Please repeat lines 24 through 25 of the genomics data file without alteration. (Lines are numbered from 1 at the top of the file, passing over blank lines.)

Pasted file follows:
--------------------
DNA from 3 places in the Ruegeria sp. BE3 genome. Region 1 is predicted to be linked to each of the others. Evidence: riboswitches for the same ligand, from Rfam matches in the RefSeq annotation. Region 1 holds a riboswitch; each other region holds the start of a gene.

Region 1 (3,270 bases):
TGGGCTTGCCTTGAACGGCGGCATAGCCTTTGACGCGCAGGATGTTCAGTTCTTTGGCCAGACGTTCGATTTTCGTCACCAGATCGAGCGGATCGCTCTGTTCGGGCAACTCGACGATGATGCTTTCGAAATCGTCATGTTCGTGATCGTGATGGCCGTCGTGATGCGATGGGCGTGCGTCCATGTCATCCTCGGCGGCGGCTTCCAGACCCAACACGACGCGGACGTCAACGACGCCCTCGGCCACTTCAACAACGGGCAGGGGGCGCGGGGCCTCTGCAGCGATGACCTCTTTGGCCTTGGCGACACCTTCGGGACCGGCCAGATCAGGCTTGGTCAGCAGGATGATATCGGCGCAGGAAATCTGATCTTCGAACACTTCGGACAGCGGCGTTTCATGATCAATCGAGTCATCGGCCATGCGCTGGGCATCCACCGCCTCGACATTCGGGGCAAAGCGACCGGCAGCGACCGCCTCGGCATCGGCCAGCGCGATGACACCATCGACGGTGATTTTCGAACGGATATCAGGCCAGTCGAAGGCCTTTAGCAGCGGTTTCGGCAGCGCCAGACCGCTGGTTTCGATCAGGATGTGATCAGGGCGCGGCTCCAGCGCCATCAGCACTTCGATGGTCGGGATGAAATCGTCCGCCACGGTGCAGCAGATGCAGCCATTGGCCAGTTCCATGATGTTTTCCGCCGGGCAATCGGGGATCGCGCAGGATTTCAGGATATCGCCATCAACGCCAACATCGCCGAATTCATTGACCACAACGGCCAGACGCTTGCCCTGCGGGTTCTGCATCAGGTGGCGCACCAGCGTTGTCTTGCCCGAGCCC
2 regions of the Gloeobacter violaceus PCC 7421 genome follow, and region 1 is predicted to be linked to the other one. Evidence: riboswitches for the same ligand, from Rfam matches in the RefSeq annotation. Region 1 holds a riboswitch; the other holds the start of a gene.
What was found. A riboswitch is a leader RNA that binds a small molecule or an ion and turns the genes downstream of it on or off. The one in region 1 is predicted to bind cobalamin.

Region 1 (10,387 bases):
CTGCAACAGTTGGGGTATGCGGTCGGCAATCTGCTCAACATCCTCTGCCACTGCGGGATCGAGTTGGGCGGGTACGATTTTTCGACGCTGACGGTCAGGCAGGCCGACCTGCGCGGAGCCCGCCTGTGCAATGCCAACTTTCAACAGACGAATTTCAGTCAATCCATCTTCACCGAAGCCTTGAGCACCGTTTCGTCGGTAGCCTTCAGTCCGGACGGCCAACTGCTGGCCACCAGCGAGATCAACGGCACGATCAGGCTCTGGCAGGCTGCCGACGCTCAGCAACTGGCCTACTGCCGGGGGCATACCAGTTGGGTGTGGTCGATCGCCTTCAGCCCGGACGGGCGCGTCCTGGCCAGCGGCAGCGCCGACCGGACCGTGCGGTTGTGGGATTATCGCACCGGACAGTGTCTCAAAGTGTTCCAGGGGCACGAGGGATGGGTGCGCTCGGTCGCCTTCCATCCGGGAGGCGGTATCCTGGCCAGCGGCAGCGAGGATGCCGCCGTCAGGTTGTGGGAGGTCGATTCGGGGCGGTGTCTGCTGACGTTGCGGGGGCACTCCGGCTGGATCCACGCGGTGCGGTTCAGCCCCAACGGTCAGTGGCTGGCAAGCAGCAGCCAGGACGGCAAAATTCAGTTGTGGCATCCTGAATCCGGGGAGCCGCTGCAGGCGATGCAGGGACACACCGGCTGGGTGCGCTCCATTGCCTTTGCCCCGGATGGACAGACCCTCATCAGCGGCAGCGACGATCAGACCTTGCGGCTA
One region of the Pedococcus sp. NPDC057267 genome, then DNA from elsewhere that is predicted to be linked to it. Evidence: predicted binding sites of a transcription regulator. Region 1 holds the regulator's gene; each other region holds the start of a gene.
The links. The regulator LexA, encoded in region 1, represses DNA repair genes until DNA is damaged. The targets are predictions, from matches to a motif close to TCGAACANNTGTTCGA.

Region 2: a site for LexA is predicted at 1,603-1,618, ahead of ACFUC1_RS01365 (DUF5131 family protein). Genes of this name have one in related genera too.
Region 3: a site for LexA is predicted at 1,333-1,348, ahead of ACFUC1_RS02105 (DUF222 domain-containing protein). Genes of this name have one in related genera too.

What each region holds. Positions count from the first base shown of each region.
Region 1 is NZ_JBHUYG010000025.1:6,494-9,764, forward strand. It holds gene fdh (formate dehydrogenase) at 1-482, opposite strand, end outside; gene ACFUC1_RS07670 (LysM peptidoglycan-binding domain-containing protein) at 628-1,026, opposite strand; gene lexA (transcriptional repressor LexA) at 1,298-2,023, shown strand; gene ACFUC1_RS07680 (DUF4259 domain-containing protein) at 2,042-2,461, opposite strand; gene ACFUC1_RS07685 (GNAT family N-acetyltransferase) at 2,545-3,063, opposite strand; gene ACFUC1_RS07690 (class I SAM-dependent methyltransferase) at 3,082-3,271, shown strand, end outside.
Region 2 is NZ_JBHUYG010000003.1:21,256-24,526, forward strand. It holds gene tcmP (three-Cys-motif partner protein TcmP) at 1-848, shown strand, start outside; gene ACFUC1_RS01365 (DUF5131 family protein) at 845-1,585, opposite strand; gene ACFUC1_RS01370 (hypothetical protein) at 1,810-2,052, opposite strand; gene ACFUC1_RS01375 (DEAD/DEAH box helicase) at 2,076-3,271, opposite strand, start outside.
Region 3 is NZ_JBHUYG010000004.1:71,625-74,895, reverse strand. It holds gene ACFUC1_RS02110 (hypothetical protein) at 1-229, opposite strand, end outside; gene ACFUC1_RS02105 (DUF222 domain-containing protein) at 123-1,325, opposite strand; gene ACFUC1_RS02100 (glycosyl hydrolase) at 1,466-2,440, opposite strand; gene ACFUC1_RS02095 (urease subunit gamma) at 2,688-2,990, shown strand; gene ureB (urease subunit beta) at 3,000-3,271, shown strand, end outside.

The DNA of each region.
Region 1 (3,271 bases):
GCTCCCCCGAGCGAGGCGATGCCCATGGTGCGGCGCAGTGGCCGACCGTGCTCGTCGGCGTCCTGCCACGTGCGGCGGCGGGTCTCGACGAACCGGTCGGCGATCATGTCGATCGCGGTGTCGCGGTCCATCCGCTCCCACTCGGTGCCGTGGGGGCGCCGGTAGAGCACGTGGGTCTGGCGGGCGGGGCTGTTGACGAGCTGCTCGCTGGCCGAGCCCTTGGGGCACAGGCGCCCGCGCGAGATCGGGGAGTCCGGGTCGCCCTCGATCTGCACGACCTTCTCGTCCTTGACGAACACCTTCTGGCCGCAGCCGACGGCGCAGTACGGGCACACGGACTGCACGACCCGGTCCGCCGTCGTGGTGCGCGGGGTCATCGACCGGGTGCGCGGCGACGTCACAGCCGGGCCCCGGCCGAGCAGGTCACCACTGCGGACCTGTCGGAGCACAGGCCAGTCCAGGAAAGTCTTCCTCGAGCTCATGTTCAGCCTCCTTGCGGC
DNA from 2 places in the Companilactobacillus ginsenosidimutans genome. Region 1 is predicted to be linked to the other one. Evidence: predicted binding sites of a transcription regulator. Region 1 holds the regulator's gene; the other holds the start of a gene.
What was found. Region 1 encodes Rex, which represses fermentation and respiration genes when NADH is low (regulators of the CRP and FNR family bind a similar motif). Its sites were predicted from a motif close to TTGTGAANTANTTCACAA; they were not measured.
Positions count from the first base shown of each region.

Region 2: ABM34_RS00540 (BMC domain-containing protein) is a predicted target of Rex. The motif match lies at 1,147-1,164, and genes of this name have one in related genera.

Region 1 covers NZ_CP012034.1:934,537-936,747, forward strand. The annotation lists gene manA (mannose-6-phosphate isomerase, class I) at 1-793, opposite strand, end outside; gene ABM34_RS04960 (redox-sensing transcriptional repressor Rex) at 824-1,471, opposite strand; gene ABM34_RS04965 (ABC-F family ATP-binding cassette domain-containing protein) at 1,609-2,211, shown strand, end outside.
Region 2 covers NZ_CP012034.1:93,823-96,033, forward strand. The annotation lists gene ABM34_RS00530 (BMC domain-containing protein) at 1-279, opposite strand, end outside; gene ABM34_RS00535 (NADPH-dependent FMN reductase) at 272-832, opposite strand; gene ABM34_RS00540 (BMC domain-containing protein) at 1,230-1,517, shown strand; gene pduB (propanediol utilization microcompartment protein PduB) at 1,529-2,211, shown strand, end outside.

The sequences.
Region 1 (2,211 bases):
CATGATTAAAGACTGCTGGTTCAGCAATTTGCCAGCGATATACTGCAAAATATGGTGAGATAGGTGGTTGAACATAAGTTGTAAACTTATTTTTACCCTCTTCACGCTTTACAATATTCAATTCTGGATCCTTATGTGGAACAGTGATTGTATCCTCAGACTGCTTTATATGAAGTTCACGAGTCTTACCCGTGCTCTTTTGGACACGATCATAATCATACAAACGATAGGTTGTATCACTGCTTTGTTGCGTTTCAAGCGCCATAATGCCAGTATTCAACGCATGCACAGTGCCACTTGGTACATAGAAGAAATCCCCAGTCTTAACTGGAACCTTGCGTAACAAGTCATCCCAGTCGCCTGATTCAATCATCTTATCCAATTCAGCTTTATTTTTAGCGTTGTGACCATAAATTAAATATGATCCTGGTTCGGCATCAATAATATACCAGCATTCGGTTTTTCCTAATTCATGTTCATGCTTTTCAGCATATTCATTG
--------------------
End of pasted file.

Region 2 covers NZ_CP012034.1:93,823-96,033, forward strand. The annotation lists gene ABM34_RS00530 (BMC domain-containing protein) at 1-279, opposite strand, end outside; gene ABM34_RS00535 (NADPH-dependent FMN reductase) at 272-832, opposite strand; gene ABM34_RS00540 (BMC domain-containing protein) at 1,230-1,517, shown strand; gene pduB (propanediol utilization microcompartment protein PduB) at 1,529-2,211, shown strand, end outside.

The sequences.